Master & Dynamic MH40 dynamic-type headphones
At first glance, the Master & Dynamic MH40 headphones seem like any number of models that have appeared on the market in recent years: they are stylish, made of high-quality materials with good fit and finish, feature 45mm dynamic drivers whose motors use neodymium magnets, and are at least semi-reasonably priced at €399. Honestly, though, that same basic description could fit any number of arguably decent but not terribly distinctive headphones on the market, so that I did not initially anticipate that the MH40’s would be able to differentiate themselves from run-of-the-mill headphones by the one thing that matters most of all: namely, their sound.
I heard the MH40’s on demonstration as fed by FiiO’s excellent X7 Android-powered portable digital audio player (€749) as supplemented by the firm’s excellent K5 supplementary headphone amp/docking station (€149). Immediately I was treated to a big, rich, full-bodied, and pleasingly articulate sound that would have many a higher-priced full-size headphone proud. Then and there, I decided to include that Master & Dynamic in this show report for the simple reason that it sounds so very engaging on a musical level—something that can’t always be said of roughly €400 headphones, or even of ones priced much higher than that. One impression I did have is that the MH40 seemed comparatively easy to drive, notionally meaning that it seems to work with your chosen amplifier—not against it.
MSB Technology SELECT electrostatic headphone amplifier
Most audiophiles, this author included, associate the name MSB with very, very high-grade, reference-quality (and often correspondingly costly) DACs and disc players, so that when I poked my head in the door of the MSB room to ask what was new for Munich, I anticipated that MSB would surely show me their latest and great digital audio source component(s). But I was wrong and in for a big, but pleasant, surprise.
In response to my, “What’s new from MSB?” question, a company spokesman simply said, “Well, we’d like to show you our new ultra-high-end SELECT electrostatic headphone amplifier as fed by our SELECT II DAC, since we’ve concluded top-class electrostatic headphone are one of the best ways to hear and appreciate what our best DAC is capable of doing.” I broke out in a smile that probably stretched from ear to ear, and asked if I could give the SELECT amp a listen through the Stax SR-009 headphones MSB had on hand for the demonstration.
The SELECT amp (priced at USD$37,950) features balanced analogue input and output, provides two Stax-style five-pin output jacks, and is designed specifically for use with MSB’s flagship SELECT II DAC. To this end, the amp’s volume and balance controls are integrated with the SELECT II DAC, and MSB boldly states, “for the very first time in history, the output of a discrete ladder DAC drives the headphones directly, with nothing in the way to color or degrade the highest resolution (173dB dynamic range) DAC in the world, clocked by the lowest jitter (33 femtoseconds) clock in the world.”
So how did it sound? Well, on first listen my impression was of hearing a beautifully balanced and controlled presentation that offered almost blinding levels of timbral purity and clarity. Further listening is most definitely indicated.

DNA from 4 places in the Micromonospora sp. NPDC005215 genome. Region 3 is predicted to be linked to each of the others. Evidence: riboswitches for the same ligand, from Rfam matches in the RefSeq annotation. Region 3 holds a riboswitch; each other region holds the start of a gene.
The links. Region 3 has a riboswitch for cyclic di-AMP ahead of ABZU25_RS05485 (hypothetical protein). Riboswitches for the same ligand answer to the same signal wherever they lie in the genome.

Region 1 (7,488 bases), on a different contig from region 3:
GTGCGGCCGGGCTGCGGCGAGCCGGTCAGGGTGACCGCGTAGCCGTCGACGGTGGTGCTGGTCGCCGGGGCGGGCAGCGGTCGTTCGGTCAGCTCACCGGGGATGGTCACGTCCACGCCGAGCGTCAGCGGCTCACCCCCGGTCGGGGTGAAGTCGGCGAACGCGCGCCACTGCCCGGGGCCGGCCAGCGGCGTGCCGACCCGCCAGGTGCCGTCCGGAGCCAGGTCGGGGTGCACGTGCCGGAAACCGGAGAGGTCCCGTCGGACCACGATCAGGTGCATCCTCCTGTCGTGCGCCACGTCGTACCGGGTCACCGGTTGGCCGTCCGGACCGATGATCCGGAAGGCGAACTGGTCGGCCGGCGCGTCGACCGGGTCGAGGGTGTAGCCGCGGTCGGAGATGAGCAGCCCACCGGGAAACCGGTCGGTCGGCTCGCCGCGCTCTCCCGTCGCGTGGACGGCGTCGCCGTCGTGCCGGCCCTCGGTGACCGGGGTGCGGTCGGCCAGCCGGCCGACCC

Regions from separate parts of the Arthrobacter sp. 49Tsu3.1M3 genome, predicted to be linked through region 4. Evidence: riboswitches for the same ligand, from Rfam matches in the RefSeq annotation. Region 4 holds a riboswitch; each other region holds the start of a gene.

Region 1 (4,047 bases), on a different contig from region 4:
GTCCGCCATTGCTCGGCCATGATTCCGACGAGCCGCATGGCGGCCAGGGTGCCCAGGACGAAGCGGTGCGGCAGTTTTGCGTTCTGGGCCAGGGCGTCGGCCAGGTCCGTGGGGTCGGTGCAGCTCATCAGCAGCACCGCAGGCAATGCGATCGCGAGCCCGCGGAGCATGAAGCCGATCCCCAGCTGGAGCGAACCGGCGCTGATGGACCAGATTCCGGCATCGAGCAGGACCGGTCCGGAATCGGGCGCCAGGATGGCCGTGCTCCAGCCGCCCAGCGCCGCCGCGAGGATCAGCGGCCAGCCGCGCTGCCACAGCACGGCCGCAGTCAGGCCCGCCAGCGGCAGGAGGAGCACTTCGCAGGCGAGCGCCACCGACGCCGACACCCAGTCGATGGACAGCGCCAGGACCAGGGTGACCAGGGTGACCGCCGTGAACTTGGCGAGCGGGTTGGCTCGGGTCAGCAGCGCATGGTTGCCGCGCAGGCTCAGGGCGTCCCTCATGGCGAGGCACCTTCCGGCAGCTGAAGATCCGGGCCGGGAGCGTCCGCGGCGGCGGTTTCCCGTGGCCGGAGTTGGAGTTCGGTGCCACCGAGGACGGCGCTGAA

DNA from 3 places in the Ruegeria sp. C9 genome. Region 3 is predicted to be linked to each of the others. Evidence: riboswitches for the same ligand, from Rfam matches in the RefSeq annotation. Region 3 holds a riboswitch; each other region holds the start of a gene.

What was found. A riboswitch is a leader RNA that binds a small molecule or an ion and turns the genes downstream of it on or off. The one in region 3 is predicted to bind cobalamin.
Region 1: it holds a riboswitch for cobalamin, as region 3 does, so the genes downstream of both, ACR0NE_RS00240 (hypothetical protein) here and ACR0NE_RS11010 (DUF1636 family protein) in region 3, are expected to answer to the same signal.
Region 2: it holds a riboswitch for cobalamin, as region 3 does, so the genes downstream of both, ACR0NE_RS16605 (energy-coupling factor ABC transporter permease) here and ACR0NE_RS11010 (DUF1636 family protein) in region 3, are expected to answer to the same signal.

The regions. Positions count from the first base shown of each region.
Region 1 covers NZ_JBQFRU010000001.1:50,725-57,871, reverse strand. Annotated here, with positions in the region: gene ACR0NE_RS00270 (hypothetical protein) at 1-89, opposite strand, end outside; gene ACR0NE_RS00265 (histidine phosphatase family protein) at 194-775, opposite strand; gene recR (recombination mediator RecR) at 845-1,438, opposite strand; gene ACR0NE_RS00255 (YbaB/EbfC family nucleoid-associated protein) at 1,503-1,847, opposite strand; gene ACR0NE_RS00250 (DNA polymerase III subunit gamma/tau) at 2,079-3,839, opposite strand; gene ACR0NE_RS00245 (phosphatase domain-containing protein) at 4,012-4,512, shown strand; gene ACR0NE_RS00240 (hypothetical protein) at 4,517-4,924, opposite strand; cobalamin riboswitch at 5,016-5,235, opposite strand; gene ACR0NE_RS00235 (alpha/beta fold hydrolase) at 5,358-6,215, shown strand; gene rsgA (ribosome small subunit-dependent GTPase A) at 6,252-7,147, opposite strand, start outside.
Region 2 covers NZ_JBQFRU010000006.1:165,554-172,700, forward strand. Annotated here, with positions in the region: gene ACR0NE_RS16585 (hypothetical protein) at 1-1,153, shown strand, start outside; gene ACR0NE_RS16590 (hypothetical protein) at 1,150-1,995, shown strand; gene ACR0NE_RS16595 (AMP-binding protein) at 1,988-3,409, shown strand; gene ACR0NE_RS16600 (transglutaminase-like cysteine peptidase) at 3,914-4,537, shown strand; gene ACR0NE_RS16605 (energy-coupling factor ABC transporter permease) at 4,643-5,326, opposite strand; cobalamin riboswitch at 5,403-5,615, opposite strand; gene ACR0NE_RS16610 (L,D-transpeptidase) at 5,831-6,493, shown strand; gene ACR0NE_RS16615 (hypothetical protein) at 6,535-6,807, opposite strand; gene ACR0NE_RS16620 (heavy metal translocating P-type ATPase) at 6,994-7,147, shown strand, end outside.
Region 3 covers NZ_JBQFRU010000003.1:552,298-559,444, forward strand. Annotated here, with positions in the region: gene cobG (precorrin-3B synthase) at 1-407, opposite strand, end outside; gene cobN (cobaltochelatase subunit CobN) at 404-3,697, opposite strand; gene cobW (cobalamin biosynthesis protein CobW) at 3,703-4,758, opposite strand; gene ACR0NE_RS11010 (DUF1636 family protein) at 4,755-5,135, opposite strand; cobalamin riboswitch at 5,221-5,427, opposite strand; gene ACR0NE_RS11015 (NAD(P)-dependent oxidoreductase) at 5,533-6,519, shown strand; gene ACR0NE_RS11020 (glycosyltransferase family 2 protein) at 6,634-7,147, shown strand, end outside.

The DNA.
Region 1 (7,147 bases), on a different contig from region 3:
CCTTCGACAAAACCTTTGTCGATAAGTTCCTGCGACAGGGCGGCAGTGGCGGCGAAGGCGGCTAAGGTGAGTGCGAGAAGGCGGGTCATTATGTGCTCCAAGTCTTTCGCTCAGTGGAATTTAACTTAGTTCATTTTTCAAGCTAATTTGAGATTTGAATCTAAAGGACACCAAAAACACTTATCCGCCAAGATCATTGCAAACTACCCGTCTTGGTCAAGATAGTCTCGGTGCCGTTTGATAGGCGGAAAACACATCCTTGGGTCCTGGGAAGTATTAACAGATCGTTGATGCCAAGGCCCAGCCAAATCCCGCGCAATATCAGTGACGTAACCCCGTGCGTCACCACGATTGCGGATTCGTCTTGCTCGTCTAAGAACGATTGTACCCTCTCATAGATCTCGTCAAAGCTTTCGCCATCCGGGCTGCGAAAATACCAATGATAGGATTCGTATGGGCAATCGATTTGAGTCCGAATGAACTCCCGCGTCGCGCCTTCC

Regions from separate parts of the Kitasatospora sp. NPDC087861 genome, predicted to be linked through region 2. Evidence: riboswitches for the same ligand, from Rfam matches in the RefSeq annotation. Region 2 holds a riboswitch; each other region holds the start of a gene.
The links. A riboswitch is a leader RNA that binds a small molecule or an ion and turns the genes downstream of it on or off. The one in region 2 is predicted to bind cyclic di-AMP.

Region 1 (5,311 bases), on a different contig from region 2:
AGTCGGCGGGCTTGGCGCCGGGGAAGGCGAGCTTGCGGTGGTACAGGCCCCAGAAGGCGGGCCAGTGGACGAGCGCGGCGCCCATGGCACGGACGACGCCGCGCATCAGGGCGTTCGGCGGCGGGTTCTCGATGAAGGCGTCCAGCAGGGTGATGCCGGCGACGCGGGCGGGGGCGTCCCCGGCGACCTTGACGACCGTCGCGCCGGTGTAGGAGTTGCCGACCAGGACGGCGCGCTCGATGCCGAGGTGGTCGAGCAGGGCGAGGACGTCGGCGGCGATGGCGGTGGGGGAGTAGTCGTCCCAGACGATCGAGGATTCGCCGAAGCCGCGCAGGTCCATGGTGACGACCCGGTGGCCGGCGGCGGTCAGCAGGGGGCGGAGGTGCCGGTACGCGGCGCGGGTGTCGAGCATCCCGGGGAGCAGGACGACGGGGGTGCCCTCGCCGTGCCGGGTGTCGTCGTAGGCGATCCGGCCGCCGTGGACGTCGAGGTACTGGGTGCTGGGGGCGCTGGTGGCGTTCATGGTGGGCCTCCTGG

oBravo eamt-1W hybrid dynamic/AMT-type universal-fit earphone
Up to this point oBravo has been best known for its superb HAMT-1 hybrid dynamic/AMT-type full-size headphone, but over the past two years the firm has been pursuing the same general concept, but within the much tighter dimensional constraints of a universal-fit earphone.
About now you might be thinking, “Wait a minute: are you saying someone has figured out a way to build a Heil-type Air Motion Transformer-type driver small enough to fit inside an in-ear device?” The answer, in a word, is, “Yes!”
In fact, oBravo has worked up three in-ear models that all feature hybrid combinations of dynamic mid-bass drivers and miniaturised AMT-type drivers. These are the:
· eamt-3W (10mm dynamic driver + AMT tweeter), priced at £2,200,
· eamt-2W (12mm dynamic driver + AMT tweeter), priced at £3,200, and
· eamt-1W (13mm dynamic driver + AMT tweeter), priced at £4,200.
Apart from differences between dynamic drivers, the models also feature different combinations of earpiece housing materials, with the most exotic (and best sounding) combination reserved for the eamt-1W model shown here.
The sound is unlike anything I’ve heard from a universal-fit earphone before, with a big, expansive, and sumptuously detailed presentation reminiscent to that of an accomplished top-tier headphone (but one shrunk down to pocket size). Watch for an upcoming Hi-Fi+ review.
Prism Sound Callia headphone amp/DAC
One of my most pleasing discoveries from the Munich show was the new Callia headphone amplifier/preamp/DAC from the well-regarded British pro audio company Prism Sound. The Callia is priced at £1,495, €1,995, or USD$1,995.
What is refreshing is that Callia is built from the no-nonsense, no-hype, neutrality-centric mindset of a world-class pro audio manufacturer, where product performance, build-quality, flexibility, and longevity are everything and where marketing ballyhoo means next to nothing.
In the Callia, we have a straightforward, high-quality, studio-grade DAC that can decode PCM files at sample rates form 44.1 kHz to 384 kHz and that can play DSD64 and DSD128 files via DoP. Class compliant (UAC2) USB inputs are provided, as are coaxial and optical S/PDIF inputs. In turn, the Callia offers both single-ended and balanced (XLR-type) analogue outputs. One very interesting (and welcome) detail is that the Callia incorporates separate preamp and headphone level controls, meaning you can adjust either or both functions independently.